2. Well said Garry.

    Every day of our ever extending lives we must eat to survive.
    In 70 years that’s about 76,650 meals.
    For some of those meals over the years I grew the vegetables and fruit, milked the goat, collected the honey, raised the chooks for the table or collected the eggs, myself – work in town permitting.
    For a few meals, of the tens of thousands, I went out hunting, as man has always done, I’ll say it again – ALWAYS DONE! and most times returned with the rabbit, goat, deer or fish sought. Once I went out with a rifle – and came home with a head shot fish….go figure…
    I am always pleased to look back on life and see that my careful efforts growing plants and hunting for meat allowed me to occasionally contribute in some way to the 76,650 meals that I needed – to get me here to today.
    I really should have done more though. Maybe next time I will.

  3. Excellently put…..!! As a country person in his mid 60’s who has been hunting steadily for 60 odd years, totally accident free, after being taught very carefully by my father how to use and respect a firearm, I can relate well to this article. Many meals have been put on my family table by rifle / shotgun, we are currently eating our way through a very tasty and tender Chital Deer dropped with one clean shot from my 257 Weatherby …. a very different end to that of the animals driven slowly up to the “knocking box” of a Commercial Abattoir, fully aware of what awaits them, as they go to feed the Greenies and City Folk who are so ignorant and intolerant of how we do it… Nature is, by our artificial and unrealistic standards, extremely callous and cruel at times, death in the wild is rarely clean and quick! Like to see some pictures of sheep with faces / legs torn off by dingoes???? Very little is quicker or cleaner than the end after a careful stalk on totally unsuspecting prey with an equally carefully placed shot from an adequate calibre to do the job fast!

    It is not always so though. Much of my hunting has been after predators, pigs, dingos, foxes and feral cats; all species that do great damage to our domestic species / crops (which go to feed city folk again), or to our native wildlife that we spend a lot of time, energy and money protecting along with our own domestics. After much of my life being spent on the Western Downs, I am now on The Burdekin in North Qld, a great Food Bowl for much of Australia. In a relatively short time here I have shot 265 pigs so far, tally steadily climbing… After these species the only rule is: use plenty of gun and get them on the ground! A careful stalk is often not possible, you come on them by surprise and react quickly…. Don’t complain folk, it is largely YOUR food supply that we are trying to protect!!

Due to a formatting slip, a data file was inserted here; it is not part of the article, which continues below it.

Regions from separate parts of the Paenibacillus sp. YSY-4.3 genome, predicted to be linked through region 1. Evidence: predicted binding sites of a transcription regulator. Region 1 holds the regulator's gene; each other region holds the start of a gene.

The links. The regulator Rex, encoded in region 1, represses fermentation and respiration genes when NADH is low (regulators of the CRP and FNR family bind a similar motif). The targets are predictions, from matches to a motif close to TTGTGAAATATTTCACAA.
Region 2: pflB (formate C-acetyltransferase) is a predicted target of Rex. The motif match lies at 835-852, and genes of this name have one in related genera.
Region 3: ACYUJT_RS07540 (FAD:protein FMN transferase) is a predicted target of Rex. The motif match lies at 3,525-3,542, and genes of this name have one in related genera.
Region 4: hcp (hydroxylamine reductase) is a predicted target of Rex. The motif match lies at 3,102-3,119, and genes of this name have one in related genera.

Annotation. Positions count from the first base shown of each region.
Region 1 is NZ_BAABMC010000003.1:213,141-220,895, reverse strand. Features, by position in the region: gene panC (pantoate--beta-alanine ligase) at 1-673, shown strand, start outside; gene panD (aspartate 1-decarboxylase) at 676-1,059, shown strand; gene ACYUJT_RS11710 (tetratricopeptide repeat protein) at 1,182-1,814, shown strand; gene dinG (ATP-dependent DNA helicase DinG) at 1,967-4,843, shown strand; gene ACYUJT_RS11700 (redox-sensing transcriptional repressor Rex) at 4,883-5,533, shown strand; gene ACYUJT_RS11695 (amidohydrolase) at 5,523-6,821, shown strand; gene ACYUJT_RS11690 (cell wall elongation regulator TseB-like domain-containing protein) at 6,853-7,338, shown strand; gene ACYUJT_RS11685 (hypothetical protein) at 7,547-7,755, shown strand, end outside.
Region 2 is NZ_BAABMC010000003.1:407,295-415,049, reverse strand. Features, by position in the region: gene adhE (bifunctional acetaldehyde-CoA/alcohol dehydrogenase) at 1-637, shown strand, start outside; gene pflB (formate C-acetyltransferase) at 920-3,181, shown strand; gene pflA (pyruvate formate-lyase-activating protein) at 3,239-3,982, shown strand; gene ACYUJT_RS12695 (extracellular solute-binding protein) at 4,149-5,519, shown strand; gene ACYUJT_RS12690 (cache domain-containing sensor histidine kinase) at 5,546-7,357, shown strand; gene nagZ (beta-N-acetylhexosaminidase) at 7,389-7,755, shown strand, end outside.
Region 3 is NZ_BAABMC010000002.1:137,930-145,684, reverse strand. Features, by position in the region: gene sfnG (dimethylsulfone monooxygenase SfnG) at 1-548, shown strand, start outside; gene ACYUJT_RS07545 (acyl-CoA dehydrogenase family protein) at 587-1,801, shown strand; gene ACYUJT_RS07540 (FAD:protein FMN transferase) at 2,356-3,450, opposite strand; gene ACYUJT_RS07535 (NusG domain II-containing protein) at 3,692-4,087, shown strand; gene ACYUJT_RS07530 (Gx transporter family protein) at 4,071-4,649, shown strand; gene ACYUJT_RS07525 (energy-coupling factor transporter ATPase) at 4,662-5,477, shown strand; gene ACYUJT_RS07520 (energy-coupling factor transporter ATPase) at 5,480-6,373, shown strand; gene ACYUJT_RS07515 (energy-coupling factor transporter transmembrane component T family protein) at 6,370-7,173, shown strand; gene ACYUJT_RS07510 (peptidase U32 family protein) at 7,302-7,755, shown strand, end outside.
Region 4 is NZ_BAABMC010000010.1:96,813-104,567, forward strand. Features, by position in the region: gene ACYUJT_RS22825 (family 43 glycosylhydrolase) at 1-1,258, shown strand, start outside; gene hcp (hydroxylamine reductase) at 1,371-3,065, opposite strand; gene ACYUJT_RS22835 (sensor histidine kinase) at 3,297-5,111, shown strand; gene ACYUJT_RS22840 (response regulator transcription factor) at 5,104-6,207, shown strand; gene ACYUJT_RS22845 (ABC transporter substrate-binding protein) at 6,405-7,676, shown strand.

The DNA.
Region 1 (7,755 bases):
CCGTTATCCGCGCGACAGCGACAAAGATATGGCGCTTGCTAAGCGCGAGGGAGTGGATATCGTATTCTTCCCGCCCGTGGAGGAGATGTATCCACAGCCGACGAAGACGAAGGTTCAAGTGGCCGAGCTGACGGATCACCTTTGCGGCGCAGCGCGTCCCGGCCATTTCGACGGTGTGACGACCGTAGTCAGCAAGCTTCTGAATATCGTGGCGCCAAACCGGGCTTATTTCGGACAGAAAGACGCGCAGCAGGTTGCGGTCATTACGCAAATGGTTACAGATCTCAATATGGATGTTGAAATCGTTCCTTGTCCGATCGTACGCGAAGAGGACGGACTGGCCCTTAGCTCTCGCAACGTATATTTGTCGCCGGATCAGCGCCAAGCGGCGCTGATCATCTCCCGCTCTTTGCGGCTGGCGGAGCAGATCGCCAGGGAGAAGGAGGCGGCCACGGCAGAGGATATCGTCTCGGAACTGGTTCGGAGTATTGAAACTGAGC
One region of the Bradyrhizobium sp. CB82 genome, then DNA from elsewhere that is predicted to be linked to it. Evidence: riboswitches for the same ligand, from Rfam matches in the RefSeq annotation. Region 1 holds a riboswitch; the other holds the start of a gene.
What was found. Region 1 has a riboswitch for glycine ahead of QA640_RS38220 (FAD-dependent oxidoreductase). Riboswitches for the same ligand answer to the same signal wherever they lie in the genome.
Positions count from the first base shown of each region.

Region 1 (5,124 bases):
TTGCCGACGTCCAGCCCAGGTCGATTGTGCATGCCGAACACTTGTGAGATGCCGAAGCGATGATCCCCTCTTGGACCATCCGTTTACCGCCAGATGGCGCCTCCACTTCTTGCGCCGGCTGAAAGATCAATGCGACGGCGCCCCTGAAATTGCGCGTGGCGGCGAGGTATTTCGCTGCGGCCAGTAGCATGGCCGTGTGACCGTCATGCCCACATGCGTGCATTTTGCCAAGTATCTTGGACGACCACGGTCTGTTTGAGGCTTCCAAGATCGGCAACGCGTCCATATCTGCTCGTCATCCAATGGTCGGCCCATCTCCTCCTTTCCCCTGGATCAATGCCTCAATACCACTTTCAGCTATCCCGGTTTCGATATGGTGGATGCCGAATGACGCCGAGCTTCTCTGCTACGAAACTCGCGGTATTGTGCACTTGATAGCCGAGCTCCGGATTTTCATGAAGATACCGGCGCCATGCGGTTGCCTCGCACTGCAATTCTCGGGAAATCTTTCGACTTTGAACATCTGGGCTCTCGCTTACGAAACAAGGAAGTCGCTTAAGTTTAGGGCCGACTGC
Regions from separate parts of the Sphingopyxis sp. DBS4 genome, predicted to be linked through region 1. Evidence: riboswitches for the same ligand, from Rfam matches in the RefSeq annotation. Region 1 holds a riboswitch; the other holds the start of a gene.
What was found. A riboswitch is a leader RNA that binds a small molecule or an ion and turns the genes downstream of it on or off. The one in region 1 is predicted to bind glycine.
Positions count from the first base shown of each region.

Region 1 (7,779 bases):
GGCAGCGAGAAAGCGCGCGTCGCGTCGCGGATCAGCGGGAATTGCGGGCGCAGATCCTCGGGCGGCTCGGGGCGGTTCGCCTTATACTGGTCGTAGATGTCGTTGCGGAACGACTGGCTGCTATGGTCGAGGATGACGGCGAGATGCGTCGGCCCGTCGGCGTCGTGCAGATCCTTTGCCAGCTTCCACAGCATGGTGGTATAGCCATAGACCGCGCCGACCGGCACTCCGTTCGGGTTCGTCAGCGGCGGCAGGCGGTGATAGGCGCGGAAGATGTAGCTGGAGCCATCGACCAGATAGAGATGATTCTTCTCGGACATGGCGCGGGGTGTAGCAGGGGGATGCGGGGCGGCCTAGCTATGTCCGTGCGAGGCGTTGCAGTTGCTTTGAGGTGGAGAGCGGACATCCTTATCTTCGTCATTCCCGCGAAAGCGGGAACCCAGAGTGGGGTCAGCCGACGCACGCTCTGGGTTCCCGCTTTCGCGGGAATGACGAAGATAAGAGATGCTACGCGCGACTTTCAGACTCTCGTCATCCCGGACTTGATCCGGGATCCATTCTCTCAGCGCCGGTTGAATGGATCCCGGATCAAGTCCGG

Consider too that there are only about 100,000 farming families left trying to maintain the food supply for 22 odd million people in Australia and 40 odd million overseas … sorry, we do not have the time to muck about sometimes where survival is at stake…. much of the survival is that of the largely unproductive urban population who spend too much time making our job ever-so-much-more-difficult with unrealistic, emotional, and lacking in fact arguments to Media and Politicians.

    Message to the Vegans …… Pigs, kangaroos, rabbits, hares, parrots, emus and a few others also like to eat your veggies!! Would you like us to continue to protect your food-of-choice or simply let the first in the paddock eat what they like and you get what is left…. better plant up the backyard if that is OK!!

    Message to the Greenies…. Feral animals have absolutely no respect for boundaries of your belovedly “sacred” National Parks and quite happily root up and eat or catch, kill and eat anything resembling food in there. The Parks need as much “management” as any well run property to keep things in reasonable balance and ensure the protection of that which is meant to be protected.

    There is currently an absolute flood of feral cats out around the Channel Country. I talked a couple of weeks ago to a friend who went out and actually ran out of ammunition after shooting over 300 of them in a relatively small section of channel … a long trip but he was going back with more (ammo) as the native birds & animals were being decimated…. He did not see any “Environmentalists” out there helping with the job, or contributing to the cost of fuel, food, and ammo for a couple of thousand km trip and 10 days or so of shooting to try to clean a reasonable area….

    Sometimes it would be a reasonable idea for the people who are so strident in their condemnation of anything to do with firearms to actually switch their brains on and let them warm up a bit BEFORE kicking their mouths into gear!!

    From a TOTALLY UNAPOLOGETIC and strongly interventionist hunting “Old Dog”…!!